Dialogue Between a Bilious Patient and a Physician
J Leech *
Medical Practitioners, Medical Treatment, Disease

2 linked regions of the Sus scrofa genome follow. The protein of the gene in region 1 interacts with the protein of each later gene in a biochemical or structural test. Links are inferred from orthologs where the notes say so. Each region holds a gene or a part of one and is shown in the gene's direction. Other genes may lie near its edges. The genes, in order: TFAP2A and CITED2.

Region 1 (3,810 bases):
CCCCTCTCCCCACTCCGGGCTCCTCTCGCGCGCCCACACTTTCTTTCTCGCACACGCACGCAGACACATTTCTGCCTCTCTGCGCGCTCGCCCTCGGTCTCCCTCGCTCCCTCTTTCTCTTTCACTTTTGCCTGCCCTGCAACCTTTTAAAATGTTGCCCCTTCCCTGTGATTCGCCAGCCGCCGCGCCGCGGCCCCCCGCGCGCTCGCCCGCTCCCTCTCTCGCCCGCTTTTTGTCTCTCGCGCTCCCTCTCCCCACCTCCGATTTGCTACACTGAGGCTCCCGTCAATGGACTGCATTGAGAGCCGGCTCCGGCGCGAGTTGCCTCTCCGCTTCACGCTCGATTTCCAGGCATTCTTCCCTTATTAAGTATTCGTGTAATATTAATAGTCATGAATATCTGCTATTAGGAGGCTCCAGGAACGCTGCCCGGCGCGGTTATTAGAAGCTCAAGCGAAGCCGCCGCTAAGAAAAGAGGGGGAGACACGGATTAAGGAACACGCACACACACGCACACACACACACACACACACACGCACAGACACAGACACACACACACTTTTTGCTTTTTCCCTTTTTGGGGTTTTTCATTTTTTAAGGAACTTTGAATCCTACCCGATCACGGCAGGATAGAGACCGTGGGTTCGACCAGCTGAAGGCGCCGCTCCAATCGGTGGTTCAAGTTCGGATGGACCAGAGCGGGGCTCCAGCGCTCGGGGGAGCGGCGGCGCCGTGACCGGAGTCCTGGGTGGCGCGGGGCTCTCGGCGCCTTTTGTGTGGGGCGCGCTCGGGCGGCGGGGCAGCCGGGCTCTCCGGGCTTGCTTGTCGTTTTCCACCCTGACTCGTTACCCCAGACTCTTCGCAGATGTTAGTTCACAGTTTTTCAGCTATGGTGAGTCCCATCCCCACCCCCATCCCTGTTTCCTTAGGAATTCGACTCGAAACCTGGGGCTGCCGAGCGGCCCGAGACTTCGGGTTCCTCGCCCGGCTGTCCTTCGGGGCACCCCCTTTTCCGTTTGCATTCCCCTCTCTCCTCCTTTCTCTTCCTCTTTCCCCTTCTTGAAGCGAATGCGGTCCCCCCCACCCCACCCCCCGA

A patient describes his symptoms to a physician who, on questioning and physically examining the patient, repeatedly insists that the patient's problem derives from bile. Whichever 'symptom' the patient describes, however mundane, the physician argues that bile is the cause. For example, the patient complains: 'I have an itching sensation occasionally at the end of the nose, and a burning of the tips of the ears, a soreness of the chest when I go to breath, a trembling at the knees, and a sensation of cold, like water poured down the back'. The physician simply replies: 'All owing to bile, Sir'. The physician proceeds to explain the biliary organs, prescribes pills, and advises on a suitable diet. The illustration shows a physician and his sorry-looking patient.
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